Saving floor space
We all heard that “time is money,” but in today’s industrial facilities, “space is money” and a modular design of packaging equipment can make the most of the space that’s available. Packaging equipment usually comes at the end of the manufacturing process. After acquiring all the equipment necessary for production, the remaining floor space is used for packaging equipment. Modular packaging solutions can fit in tight or unusual spaces because modules can be arranged in a way that is more economical in terms of floor space. Solutions that once would have been an in-line machine could now be redesigned in various shaped layouts to fit the specific requirements.
The second benefit of a modular design is the easier merging of operations. Two separated equipment operations can now be integrated as one, and not only that: modular packaging equipment allows you to include or exclude machine operations, depending on a current application. For example, you can integrate a robotic palletizer under the same controls as other operations (case erecting/loading), and use it when you need it. The modularity of the design makes accommodating to specific needs much easier.
3. Development time
Everyone’s favorite question in the business world is “When will this be done?” Well, with modular design, the development time is often lower because once the design is split up into modules, design teams can work in parallel on the different modules.
If you need a packaging machine that will be built from scratch, then you pay development costs as well as production costs. With a modular design, most of the modules have already been developed and they only need some minor adjustments, so the client covers only those production expenses.
One of the less obvious advantages of modular design is tailored standardization. Tailored solutions are not to be mistaken with custom solutions. Custom equipment usually means building the piece of equipment from scratch. Tailored standardization enables manufacturers to “build” the right solution with standardized parts of various sizes. This way, tailored standardization offers the benefits of economies of scale while offering a right-sized solution built according to specific requirements. Of course, this is an advantage as long as the modules are being efficiently manufactured and offered at a competitive price.
To make full use of all of these advantages, do your research and find the most reliable packaging machine manufacturer. You can start here, by checking out Tishma Technologies’ horizontal and vertical cartoners available with various modular add-ons (volumetric cup fillers, auger fillers, count weigh scale interface, robotic infeeds, leaflet feeders, laser or inkjet printers, labelers, tamper evidence, embossers, powered carton magazines, rotary carton erectors, and many others).
Sometimes it looks like managers and engineers speak a completely different language. Industrial machines are a complex subject and it is completely normal to feel lost if this topic is new to you. The communication between engineers and their clients is crucial, which is why we always try to inform and educate our clients so that they can make the right choice. This is especially important if you are interested in investing in some kind of robotic equipment, whether it is a robotic palletizer or some other modular robotic add-on for your packaging line. In order to help you make the right decision, we decided to post this short guide about defining parameters of industrial robots, so that you can have a better understanding of technical descriptions and specifications of each robotic arm. There is a quite a number of parameters used to describe the features and possibilities of a robot and here are the most important ones.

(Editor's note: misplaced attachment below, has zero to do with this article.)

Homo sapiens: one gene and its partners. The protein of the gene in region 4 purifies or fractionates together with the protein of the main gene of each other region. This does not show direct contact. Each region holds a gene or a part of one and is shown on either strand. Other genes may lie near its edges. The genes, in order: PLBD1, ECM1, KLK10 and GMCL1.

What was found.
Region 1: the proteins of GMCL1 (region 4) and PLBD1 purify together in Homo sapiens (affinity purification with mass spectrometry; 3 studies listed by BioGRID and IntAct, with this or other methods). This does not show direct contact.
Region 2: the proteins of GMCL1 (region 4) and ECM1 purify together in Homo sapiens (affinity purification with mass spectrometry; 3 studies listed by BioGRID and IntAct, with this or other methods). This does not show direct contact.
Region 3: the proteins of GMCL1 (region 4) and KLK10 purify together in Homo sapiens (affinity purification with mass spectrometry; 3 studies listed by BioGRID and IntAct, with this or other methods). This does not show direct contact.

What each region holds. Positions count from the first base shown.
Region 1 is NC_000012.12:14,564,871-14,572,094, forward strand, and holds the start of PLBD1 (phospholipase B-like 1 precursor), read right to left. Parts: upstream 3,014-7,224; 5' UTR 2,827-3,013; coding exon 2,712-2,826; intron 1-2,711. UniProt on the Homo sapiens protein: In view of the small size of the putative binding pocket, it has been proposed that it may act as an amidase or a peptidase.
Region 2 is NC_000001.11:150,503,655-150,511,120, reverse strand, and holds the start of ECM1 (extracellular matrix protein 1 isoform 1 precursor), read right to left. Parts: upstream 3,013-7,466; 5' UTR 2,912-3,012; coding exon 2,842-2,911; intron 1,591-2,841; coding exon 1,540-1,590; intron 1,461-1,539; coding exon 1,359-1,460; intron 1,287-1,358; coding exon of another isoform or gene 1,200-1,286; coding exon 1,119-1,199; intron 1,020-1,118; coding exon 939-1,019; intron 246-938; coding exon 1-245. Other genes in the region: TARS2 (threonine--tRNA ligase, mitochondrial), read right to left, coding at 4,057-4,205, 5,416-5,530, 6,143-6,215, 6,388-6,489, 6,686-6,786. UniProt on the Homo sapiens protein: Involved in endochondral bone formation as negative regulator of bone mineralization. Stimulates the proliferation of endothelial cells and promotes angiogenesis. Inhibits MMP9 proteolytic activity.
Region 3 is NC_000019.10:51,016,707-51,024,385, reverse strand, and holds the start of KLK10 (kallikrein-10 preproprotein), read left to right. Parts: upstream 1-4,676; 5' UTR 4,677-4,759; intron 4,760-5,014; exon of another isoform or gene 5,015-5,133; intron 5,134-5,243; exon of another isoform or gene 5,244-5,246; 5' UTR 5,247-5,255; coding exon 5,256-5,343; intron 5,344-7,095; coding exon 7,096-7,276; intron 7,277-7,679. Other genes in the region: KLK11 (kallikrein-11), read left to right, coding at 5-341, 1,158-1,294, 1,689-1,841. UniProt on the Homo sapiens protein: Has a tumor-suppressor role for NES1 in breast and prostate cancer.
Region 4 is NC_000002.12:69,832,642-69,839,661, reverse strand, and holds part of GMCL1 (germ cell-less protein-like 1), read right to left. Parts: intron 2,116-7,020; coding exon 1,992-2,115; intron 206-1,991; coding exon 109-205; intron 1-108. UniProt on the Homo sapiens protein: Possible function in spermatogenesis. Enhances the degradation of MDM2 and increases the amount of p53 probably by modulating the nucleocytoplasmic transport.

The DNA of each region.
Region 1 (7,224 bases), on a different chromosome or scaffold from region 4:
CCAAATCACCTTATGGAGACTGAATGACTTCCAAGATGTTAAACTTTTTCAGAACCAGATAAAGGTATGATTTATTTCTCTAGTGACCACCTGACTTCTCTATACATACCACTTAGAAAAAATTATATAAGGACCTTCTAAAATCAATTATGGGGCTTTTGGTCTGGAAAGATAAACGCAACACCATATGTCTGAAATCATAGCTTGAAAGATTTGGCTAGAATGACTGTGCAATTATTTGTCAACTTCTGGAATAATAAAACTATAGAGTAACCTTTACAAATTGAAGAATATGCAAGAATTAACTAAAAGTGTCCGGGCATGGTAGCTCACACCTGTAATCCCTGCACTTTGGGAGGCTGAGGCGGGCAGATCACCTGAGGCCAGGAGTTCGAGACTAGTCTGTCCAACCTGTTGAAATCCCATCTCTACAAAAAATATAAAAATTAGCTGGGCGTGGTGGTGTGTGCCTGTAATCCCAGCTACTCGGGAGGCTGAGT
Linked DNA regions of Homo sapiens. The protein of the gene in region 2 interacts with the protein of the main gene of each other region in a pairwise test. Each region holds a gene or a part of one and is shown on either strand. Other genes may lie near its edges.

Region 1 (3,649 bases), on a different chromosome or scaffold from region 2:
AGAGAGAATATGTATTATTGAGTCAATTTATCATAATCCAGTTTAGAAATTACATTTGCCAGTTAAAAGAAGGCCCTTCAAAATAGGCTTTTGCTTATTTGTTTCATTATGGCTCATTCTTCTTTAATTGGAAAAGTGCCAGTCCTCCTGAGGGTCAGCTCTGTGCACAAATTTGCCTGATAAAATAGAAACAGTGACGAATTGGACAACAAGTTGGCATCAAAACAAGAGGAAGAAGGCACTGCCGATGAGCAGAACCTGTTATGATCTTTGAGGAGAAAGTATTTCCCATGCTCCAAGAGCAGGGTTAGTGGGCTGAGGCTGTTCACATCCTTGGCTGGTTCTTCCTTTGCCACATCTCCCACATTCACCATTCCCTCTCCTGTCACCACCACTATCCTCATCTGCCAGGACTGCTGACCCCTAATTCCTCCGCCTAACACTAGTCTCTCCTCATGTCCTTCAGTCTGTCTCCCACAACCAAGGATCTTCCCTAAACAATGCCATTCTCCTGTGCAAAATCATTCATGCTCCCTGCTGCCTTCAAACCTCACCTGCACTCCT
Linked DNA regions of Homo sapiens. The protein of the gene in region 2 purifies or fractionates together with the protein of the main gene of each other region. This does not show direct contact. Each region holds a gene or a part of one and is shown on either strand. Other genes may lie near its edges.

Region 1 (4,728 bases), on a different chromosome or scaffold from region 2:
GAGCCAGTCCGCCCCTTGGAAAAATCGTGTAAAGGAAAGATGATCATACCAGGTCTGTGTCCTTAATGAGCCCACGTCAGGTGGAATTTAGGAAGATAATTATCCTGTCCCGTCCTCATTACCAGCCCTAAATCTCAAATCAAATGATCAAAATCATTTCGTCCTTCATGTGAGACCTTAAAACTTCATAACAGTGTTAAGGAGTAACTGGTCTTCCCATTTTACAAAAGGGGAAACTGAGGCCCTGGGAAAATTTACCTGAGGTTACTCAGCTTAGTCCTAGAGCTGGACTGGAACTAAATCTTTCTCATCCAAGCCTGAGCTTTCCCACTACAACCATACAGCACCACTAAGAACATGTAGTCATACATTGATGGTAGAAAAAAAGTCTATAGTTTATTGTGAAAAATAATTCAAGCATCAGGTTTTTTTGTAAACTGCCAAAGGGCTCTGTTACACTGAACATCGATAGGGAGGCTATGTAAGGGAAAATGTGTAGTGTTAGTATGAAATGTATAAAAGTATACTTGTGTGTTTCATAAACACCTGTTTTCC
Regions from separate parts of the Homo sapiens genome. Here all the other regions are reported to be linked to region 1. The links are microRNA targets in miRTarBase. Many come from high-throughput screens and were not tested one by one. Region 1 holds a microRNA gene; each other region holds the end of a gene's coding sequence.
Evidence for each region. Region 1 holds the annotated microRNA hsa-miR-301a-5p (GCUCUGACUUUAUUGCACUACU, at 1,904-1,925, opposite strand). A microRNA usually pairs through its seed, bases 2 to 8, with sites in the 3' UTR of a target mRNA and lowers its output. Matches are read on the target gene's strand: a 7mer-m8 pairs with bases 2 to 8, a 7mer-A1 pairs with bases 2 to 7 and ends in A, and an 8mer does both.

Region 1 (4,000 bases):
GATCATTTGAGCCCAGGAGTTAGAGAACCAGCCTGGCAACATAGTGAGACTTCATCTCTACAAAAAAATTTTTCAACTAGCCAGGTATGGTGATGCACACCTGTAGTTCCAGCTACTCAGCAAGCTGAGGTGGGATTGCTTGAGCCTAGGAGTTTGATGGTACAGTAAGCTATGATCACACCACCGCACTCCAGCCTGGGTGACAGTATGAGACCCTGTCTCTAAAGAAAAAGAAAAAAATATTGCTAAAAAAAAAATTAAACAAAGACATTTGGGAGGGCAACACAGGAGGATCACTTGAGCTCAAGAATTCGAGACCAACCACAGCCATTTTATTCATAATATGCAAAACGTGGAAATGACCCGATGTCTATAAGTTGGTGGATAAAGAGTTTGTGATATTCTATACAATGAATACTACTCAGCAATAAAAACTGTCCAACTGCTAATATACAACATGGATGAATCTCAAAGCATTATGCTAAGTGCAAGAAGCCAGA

Number of axes or Degrees of freedom: Two axes are required for a robotic arm to reach any point in a plane. To reach any point in space – three axes are required. To fully control the orientation of the end of the arm, and to enable the wrist rotation, three more axes called yaw, pitch, and roll are required. Some designs such is the SCARA robot with 4 axes exchange limitations in motion possibilities for accuracy, speed and cost.
The working envelope is a term used to define the region of space a robot can reach.
Kinematics are determined by the way rigid members and joints in the robot are arranged, which limits the robot’s possible motions. Classes of robot kinematics include articulated Cartesian, parallel and SCARA robots.
Carrying capacity or payload defines how much weight can be lifted by a robot.
Speed is the parameter connected to how fast the robot can position the end of its arm. This may be determined in terms of the linear or angular speed of each axis or as the speed of the end of the arm when all axes are moving.
Acceleration is a measure telling us how quickly an axis can accelerate. Distance and movement pattern can limit acceleration: a robot may not be able to reach its specified maximum speed for movements over a short distance or over a complex path that requires frequent changes of direction.
Accuracy is defined as a measure that shows how closely a robot can reach a commanded position. When the actual position of the robot is measured and compared to the commanded position, the error between these two is a measure of accuracy. External sensors such as a vision system or Infra-Red can improve accuracy. Accuracy can depend on speed and position within the working envelope and on the payload.
Repeatability is a dimension that tells us how well the robot will return to a programmed position. This is not to be confused with accuracy. When the robot is told to go to a certain X-Y-Z position, and the robot reaches a position that is one 1 mm away from the required position – that would be its accuracy which can be improved by calibration. But if that position is stored in controller memory and each time robot is sent there it returns to within 0.1mm of the required position then the repeatability will be within 0.1mm.